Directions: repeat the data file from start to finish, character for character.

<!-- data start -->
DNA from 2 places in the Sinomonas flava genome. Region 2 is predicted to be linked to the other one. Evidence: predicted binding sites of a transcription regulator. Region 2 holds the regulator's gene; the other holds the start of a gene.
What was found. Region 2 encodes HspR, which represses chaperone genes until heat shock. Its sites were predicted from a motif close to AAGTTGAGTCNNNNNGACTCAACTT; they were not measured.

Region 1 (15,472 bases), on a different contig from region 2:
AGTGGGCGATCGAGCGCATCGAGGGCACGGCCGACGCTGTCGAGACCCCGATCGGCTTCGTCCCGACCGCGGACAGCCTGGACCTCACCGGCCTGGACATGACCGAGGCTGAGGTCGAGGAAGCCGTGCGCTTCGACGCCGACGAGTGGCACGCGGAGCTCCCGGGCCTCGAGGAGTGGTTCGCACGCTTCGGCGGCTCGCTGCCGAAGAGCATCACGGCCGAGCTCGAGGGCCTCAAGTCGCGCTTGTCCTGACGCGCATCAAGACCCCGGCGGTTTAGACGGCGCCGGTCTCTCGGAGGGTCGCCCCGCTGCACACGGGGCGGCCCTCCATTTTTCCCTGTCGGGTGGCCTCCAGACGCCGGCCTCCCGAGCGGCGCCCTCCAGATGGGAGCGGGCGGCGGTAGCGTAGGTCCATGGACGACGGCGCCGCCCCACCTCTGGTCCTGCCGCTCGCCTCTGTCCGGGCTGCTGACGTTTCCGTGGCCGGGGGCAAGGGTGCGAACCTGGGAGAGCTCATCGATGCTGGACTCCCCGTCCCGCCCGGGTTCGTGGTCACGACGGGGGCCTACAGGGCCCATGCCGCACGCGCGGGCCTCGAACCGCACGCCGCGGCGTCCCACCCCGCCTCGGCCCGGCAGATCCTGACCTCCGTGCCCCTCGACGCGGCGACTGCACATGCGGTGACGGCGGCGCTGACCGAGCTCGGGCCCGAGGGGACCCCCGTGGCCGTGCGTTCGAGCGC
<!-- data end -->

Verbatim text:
DNA from 2 places in the Sinomonas flava genome. Region 2 is predicted to be linked to the other one. Evidence: predicted binding sites of a transcription regulator. Region 2 holds the regulator's gene; the other holds the start of a gene.
What was found. Region 2 encodes HspR, which represses chaperone genes until heat shock. Its sites were predicted from a motif close to AAGTTGAGTCNNNNNGACTCAACTT; they were not measured.

Region 1 (15,472 bases), on a different contig from region 2:
AGTGGGCGATCGAGCGCATCGAGGGCACGGCCGACGCTGTCGAGACCCCGATCGGCTTCGTCCCGACCGCGGACAGCCTGGACCTCACCGGCCTGGACATGACCGAGGCTGAGGTCGAGGAAGCCGTGCGCTTCGACGCCGACGAGTGGCACGCGGAGCTCCCGGGCCTCGAGGAGTGGTTCGCACGCTTCGGCGGCTCGCTGCCGAAGAGCATCACGGCCGAGCTCGAGGGCCTCAAGTCGCGCTTGTCCTGACGCGCATCAAGACCCCGGCGGTTTAGACGGCGCCGGTCTCTCGGAGGGTCGCCCCGCTGCACACGGGGCGGCCCTCCATTTTTCCCTGTCGGGTGGCCTCCAGACGCCGGCCTCCCGAGCGGCGCCCTCCAGATGGGAGCGGGCGGCGGTAGCGTAGGTCCATGGACGACGGCGCCGCCCCACCTCTGGTCCTGCCGCTCGCCTCTGTCCGGGCTGCTGACGTTTCCGTGGCCGGGGGCAAGGGTGCGAACCTGGGAGAGCTCATCGATGCTGGACTCCCCGTCCCGCCCGGGTTCGTGGTCACGACGGGGGCCTACAGGGCCCATGCCGCACGCGCGGGCCTCGAACCGCACGCCGCGGCGTCCCACCCCGCCTCGGCCCGGCAGATCCTGACCTCCGTGCCCCTCGACGCGGCGACTGCACATGCGGTGACGGCGGCGCTGACCGAGCTCGGGCCCGAGGGGACCCCCGTGGCCGTGCGTTCGAGCGC